As a tax practitioner, you will encounter individuals in all income groups with installment sales. The complexity of considerations for such taxpayers is a significant opportunity for an enrolled agent to render assistance.
Few people are capable of preparing their own tax returns correctly when installment sales are involved. Therefore, you can market your qualifications as a tax expert from having passed the special enrollment examination to capture clients with installment sale income. After showing your value with this situation, you are certain to attain a long-term client relationship.
Taxpayers incur installment sales whenever they defer receipt for some portion of sale proceeds to a future year. By doing so, they get to defer paying tax on some of their gains from selling the properties. That’s how handling the tax reporting and calculation becomes complicated for most people in these circumstances.
To figure it out correctly, they need the help of tax professionals – such as enrolled agents. This gives a taxpayer the additional benefit of having someone with training and authority to defend the accuracy of calculations with the IRS.
Only gains are reported throughout the years of installment sale payments. The full amount of any loss is reported in the year of sale, regardless of when payments are received. In addition, the installment method only applies to tangible personal property and real estate. It isn’t used for sales of business inventory or investment securities.
By completing an enrolled agent course you learn how to use the installment method to report taxable gain each year that payments are received. Of course, this requires calculation of the profit margin in the year of sale. That percentage is then applied to payments received – excluding interest – in each tax year.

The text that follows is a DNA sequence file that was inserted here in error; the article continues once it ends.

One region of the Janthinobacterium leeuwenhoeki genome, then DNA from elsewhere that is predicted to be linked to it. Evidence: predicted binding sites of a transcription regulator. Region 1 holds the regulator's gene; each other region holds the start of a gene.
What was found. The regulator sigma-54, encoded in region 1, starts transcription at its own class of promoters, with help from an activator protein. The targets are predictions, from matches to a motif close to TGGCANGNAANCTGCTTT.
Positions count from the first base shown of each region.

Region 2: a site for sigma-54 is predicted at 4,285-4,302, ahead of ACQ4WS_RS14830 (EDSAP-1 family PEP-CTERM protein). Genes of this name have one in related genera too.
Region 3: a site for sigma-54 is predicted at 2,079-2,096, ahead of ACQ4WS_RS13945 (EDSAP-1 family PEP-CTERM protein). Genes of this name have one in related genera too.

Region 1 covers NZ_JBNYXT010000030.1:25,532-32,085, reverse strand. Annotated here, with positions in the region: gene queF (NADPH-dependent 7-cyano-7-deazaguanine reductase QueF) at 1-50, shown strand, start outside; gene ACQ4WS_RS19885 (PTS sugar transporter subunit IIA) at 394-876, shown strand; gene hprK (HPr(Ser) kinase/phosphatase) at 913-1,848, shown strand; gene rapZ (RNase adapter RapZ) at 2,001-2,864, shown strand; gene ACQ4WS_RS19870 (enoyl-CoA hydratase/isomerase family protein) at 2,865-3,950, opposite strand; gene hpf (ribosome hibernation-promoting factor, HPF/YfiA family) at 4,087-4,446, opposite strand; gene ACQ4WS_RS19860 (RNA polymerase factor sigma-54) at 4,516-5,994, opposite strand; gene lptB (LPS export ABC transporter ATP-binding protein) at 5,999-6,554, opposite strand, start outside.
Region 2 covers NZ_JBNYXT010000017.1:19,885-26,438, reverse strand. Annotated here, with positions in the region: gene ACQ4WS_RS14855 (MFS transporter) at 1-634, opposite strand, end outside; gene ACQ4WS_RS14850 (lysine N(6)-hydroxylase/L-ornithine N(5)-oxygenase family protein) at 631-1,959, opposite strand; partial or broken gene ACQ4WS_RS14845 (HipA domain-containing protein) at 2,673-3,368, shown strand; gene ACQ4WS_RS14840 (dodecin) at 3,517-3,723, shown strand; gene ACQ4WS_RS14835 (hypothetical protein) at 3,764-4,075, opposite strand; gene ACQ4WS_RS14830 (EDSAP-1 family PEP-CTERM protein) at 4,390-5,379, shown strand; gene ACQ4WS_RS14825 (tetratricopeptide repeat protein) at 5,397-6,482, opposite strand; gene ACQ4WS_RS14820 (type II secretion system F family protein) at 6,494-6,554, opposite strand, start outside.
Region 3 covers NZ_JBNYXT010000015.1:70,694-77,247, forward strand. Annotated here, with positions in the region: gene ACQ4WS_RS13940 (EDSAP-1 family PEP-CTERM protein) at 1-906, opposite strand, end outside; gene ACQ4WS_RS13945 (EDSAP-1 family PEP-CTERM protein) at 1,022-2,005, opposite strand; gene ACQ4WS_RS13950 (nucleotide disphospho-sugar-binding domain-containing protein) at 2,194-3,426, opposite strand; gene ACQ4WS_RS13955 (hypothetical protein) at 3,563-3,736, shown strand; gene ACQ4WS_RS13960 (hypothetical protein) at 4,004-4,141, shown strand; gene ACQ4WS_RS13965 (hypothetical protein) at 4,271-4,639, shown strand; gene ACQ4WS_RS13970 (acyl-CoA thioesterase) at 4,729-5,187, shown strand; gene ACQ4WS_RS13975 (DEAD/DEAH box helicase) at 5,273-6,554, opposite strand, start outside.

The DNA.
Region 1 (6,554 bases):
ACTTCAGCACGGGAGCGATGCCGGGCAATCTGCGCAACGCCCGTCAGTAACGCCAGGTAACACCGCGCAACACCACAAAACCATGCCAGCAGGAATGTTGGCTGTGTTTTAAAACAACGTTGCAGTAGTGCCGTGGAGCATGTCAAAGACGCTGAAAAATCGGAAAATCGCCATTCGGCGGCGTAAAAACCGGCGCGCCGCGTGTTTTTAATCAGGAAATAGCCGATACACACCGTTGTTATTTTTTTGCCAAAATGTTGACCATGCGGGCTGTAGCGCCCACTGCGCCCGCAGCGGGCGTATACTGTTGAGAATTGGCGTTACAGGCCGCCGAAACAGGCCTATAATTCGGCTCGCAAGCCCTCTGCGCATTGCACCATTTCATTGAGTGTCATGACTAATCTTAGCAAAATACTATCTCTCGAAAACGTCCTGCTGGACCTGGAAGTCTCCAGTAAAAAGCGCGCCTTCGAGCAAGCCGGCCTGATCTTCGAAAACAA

Taxpayers then find the results of your annual calculation on Form 6252 in their tax returns. The taxable gain determination on this form is reported on Schedule D for calculation of capital gains and losses.
Your proficiency in tax matters helps the recipient of installment payments report interest as ordinary income elsewhere on a tax return. Only the principal received representing the deferred selling price matters for the capital gain.
Interest is required on installment sales. In fact, the amount of interest charged must equal or exceed the applicable federal rate published monthly by the IRS. This means that some of a taxpayer’s installment payments are always a minimum amount of interest. Only the remainder is deferred sale proceeds upon which the lower tax rate on capital gains applies.
You may have to impute a required amount of interest for someone with an installment agreement that doesn’t state a sufficient interest rate. Such complications are another point for promoting your services after passing the enrolled agent examination. People with installment sales definitely benefit when alerted to the tax expertise you possess for helping them.
IRS Circular 230 Disclosure
Pursuant to the requirements of the Internal Revenue Service Circular 230, we inform you that, to the extent any advice relating to a Federal tax issue is contained in this communication, including in any attachments, it was not written or intended to be used, and cannot be used, for the purpose of (a) avoiding any tax related penalties that may be imposed on you or any other person under the Internal Revenue Code, or (b) promoting, marketing or recommending to another person any transaction or matter addressed in this communication.